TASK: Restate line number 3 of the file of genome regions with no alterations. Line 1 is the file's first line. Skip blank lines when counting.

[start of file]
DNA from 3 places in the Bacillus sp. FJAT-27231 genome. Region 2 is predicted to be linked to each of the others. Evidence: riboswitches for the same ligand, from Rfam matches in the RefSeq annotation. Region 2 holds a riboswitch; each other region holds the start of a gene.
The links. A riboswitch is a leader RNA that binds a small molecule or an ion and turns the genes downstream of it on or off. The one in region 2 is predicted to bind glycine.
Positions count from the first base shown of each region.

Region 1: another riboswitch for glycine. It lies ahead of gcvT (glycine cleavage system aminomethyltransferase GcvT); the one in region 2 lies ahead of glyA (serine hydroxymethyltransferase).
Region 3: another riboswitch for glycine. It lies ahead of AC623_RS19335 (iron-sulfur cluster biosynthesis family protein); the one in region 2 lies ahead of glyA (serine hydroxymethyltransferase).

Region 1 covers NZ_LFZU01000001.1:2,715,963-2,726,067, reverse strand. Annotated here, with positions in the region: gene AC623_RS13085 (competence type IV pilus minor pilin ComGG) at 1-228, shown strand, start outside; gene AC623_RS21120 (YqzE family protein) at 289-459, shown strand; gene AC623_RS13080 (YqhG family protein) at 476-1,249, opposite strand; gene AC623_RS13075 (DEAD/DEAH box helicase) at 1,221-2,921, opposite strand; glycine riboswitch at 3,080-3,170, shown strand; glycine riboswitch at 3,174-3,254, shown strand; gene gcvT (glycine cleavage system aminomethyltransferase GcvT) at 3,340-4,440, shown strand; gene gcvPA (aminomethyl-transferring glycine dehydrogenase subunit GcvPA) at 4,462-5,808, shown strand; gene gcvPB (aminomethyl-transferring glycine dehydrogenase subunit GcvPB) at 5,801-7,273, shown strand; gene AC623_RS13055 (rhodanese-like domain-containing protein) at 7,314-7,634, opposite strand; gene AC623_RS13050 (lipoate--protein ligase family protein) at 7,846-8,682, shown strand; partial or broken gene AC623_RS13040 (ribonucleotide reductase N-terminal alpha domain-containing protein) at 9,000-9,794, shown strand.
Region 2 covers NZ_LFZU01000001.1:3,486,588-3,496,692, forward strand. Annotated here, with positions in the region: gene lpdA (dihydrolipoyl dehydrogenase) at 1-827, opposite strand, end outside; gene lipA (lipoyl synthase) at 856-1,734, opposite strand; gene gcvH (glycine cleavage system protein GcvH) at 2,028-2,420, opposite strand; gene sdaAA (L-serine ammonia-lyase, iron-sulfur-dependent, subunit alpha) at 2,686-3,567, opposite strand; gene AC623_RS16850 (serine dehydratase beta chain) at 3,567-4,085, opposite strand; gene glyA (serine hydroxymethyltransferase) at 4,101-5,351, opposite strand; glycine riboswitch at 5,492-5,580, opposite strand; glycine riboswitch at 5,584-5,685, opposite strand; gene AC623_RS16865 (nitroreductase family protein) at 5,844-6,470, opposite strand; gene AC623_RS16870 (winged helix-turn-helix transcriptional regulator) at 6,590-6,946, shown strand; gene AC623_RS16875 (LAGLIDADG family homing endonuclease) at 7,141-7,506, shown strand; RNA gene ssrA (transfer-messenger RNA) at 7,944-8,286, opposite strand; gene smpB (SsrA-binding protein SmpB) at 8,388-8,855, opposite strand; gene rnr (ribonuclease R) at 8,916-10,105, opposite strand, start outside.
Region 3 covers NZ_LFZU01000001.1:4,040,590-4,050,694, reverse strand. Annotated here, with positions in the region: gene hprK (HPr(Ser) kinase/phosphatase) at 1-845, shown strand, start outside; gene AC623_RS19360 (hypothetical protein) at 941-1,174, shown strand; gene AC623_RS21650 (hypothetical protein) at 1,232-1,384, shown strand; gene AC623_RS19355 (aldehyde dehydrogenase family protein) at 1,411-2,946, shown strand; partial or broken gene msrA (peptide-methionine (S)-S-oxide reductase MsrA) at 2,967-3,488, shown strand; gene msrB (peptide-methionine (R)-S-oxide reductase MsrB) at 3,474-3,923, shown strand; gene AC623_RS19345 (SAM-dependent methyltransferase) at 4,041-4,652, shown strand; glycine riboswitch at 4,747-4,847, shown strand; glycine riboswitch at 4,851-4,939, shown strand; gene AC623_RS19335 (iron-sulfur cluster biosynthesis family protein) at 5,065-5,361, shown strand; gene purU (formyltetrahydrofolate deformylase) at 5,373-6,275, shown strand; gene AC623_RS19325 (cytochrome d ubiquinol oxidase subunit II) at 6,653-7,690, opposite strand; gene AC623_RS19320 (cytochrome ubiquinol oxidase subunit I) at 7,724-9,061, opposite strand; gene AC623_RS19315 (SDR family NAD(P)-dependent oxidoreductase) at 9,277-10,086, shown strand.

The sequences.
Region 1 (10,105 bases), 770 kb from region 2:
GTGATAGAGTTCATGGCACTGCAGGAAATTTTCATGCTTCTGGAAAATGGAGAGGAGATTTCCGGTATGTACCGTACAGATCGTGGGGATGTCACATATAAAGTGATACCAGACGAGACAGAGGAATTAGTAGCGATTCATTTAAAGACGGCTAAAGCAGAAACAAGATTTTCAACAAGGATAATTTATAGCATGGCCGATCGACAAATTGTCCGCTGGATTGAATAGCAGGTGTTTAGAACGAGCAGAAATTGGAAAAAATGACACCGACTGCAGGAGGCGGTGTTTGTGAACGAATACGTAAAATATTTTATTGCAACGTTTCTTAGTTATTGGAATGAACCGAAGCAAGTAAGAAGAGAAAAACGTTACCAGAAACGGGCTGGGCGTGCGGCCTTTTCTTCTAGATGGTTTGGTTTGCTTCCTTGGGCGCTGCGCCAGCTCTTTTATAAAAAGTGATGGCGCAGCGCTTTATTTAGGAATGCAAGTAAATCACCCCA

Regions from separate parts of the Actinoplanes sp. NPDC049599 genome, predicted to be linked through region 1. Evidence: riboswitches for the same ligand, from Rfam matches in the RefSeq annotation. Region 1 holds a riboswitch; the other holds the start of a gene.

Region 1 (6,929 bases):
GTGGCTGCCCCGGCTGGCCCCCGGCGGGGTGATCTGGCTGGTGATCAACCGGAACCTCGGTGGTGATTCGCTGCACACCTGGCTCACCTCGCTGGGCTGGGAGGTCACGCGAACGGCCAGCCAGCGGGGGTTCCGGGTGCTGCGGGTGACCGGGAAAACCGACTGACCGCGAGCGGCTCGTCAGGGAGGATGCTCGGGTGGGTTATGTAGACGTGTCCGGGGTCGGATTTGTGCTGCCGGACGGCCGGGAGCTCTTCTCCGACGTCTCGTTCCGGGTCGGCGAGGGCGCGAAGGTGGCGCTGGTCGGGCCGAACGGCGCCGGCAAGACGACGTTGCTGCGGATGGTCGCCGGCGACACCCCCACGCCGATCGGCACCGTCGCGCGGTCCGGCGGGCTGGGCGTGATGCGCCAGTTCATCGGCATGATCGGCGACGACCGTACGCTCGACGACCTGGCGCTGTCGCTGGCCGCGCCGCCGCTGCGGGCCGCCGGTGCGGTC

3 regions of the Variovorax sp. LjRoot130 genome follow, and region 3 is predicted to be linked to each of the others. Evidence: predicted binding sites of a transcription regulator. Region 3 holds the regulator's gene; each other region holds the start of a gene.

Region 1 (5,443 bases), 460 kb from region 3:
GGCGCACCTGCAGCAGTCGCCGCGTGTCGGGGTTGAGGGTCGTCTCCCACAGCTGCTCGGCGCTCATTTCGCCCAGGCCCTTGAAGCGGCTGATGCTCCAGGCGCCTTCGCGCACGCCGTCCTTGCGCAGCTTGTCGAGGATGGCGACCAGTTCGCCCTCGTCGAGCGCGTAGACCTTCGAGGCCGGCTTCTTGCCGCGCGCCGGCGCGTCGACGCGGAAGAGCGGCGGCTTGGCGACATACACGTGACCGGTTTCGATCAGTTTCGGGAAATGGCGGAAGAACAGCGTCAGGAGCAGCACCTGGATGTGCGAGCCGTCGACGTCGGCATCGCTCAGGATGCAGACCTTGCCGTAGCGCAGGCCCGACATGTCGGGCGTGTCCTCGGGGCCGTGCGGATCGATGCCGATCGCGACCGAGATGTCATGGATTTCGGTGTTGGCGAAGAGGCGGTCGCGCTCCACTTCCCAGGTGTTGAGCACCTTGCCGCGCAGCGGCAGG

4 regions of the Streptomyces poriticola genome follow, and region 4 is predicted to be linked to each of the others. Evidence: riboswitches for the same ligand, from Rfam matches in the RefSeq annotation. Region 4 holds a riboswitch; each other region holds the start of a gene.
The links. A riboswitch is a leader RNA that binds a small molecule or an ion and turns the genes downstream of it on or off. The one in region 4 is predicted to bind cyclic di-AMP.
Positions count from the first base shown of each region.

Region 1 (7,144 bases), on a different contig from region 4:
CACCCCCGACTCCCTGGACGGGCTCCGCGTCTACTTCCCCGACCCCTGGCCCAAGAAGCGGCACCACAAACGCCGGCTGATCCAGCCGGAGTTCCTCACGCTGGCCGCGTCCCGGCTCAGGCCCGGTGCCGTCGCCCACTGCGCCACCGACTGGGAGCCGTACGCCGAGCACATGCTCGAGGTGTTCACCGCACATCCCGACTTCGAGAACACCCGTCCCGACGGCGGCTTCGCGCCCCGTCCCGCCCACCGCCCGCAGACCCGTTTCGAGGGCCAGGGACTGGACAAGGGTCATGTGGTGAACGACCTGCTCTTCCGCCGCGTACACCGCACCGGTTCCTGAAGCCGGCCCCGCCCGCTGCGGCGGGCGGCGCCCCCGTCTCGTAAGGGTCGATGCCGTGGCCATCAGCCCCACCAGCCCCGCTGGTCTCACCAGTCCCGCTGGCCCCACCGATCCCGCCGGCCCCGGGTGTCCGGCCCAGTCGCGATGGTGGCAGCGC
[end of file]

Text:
Positions count from the first base shown of each region.